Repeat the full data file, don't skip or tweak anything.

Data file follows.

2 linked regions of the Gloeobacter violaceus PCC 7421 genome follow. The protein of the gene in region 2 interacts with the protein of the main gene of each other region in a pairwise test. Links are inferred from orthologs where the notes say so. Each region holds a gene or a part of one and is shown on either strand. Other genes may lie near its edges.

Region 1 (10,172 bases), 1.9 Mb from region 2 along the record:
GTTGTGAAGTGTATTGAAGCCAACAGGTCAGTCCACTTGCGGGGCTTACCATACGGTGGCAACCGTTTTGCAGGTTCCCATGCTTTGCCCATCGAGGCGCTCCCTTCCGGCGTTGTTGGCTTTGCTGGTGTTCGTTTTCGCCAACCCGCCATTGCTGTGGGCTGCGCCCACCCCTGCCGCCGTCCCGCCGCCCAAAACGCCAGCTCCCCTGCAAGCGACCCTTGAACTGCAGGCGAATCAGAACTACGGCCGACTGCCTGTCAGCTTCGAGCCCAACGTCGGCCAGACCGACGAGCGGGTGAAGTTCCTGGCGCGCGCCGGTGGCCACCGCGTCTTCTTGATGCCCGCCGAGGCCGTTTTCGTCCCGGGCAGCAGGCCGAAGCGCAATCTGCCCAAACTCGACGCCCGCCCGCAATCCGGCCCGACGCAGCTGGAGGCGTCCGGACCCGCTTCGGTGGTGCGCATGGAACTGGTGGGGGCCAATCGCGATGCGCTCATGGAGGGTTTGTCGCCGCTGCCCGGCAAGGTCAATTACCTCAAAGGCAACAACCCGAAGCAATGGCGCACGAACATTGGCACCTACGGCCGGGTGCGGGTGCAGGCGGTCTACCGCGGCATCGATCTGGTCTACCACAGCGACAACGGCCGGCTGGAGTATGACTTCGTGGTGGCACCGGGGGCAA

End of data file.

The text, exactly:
2 linked regions of the Gloeobacter violaceus PCC 7421 genome follow. The protein of the gene in region 2 interacts with the protein of the main gene of each other region in a pairwise test. Links are inferred from orthologs where the notes say so. Each region holds a gene or a part of one and is shown on either strand. Other genes may lie near its edges.

Region 1 (10,172 bases), 1.9 Mb from region 2 along the record:
GTTGTGAAGTGTATTGAAGCCAACAGGTCAGTCCACTTGCGGGGCTTACCATACGGTGGCAACCGTTTTGCAGGTTCCCATGCTTTGCCCATCGAGGCGCTCCCTTCCGGCGTTGTTGGCTTTGCTGGTGTTCGTTTTCGCCAACCCGCCATTGCTGTGGGCTGCGCCCACCCCTGCCGCCGTCCCGCCGCCCAAAACGCCAGCTCCCCTGCAAGCGACCCTTGAACTGCAGGCGAATCAGAACTACGGCCGACTGCCTGTCAGCTTCGAGCCCAACGTCGGCCAGACCGACGAGCGGGTGAAGTTCCTGGCGCGCGCCGGTGGCCACCGCGTCTTCTTGATGCCCGCCGAGGCCGTTTTCGTCCCGGGCAGCAGGCCGAAGCGCAATCTGCCCAAACTCGACGCCCGCCCGCAATCCGGCCCGACGCAGCTGGAGGCGTCCGGACCCGCTTCGGTGGTGCGCATGGAACTGGTGGGGGCCAATCGCGATGCGCTCATGGAGGGTTTGTCGCCGCTGCCCGGCAAGGTCAATTACCTCAAAGGCAACAACCCGAAGCAATGGCGCACGAACATTGGCACCTACGGCCGGGTGCGGGTGCAGGCGGTCTACCGCGGCATCGATCTGGTCTACCACAGCGACAACGGCCGGCTGGAGTATGACTTCGTGGTGGCACCGGGGGCAA